Observations on London and Paris

Returning from a trip to Europe, Nate Silver—proprietor of the political analysis website FiveThirtyEight—has promptly compiled a list of observations on London and Paris from an American point of view.

As an ‘insider’ it appears that I’ve take a lot of these gradual changes for granted, not really making any conclusions.

London, and the United Kingdom in general, has sort of become ground zero for what is known as libertarian paternalism, with all sorts of subtle nudges to influence behavior. For instance, cigarette packs now contain not only the phrase ‘smoking kills’ in prominent letters on the front side of the package, but also, a disgusting picture of rotted teeth on the backside (a practice which is somewhat reminiscent of an American PsyOps operation in Afghanistan). There is now a commuter tax to drive into the city. Tube maps contain firmly-worded admonishments to riders, advising them to avoid changing trains at busy stops like Covent Garden or Bank. Black cabs feature doors that lock and unlock automatically as the car begins to accelerate. The amount of liquor in a cocktail is strictly regulated (although this was true when I was there as well). Overall, one is generally more aware of the presence of government than one is in the United States, even though they have several freedoms over there (broader tolerance for things like gambling and gay marriage for instance) that we don’t have over here.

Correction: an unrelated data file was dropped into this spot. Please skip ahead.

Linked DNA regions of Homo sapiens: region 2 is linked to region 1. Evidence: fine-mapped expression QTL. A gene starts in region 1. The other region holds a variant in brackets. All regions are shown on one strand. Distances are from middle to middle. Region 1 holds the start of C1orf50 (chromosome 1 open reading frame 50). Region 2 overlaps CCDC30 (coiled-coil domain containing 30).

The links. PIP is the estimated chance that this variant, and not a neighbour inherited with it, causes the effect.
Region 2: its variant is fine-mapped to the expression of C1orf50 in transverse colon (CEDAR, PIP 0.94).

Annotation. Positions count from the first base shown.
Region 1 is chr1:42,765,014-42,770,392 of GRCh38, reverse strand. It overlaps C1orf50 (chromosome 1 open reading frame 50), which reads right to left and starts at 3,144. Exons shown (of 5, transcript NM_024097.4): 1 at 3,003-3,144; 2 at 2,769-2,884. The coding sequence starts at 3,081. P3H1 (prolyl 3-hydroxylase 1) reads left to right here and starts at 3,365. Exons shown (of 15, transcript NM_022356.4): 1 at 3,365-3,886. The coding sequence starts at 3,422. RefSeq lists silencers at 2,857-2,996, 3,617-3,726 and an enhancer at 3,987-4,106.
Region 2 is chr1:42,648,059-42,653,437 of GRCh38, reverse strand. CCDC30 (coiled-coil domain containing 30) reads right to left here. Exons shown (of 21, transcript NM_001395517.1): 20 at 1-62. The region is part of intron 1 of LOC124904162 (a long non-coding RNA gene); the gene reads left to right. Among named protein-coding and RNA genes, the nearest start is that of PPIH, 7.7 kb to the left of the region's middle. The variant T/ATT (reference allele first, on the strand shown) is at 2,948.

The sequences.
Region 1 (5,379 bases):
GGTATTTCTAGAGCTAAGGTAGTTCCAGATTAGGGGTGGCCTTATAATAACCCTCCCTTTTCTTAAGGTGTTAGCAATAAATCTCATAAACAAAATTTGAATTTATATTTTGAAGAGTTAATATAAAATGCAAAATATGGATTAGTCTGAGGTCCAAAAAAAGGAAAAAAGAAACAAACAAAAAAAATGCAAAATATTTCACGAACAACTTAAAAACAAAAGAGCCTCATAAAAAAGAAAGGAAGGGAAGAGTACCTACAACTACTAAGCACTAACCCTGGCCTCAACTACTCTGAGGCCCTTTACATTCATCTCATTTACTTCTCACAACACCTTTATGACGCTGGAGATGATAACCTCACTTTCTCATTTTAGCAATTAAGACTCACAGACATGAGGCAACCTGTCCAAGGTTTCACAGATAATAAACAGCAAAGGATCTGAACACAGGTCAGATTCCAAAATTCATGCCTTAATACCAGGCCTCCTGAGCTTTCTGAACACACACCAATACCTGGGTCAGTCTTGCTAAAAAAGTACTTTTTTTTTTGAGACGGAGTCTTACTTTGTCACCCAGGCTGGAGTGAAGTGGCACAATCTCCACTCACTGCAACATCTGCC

via @zambonini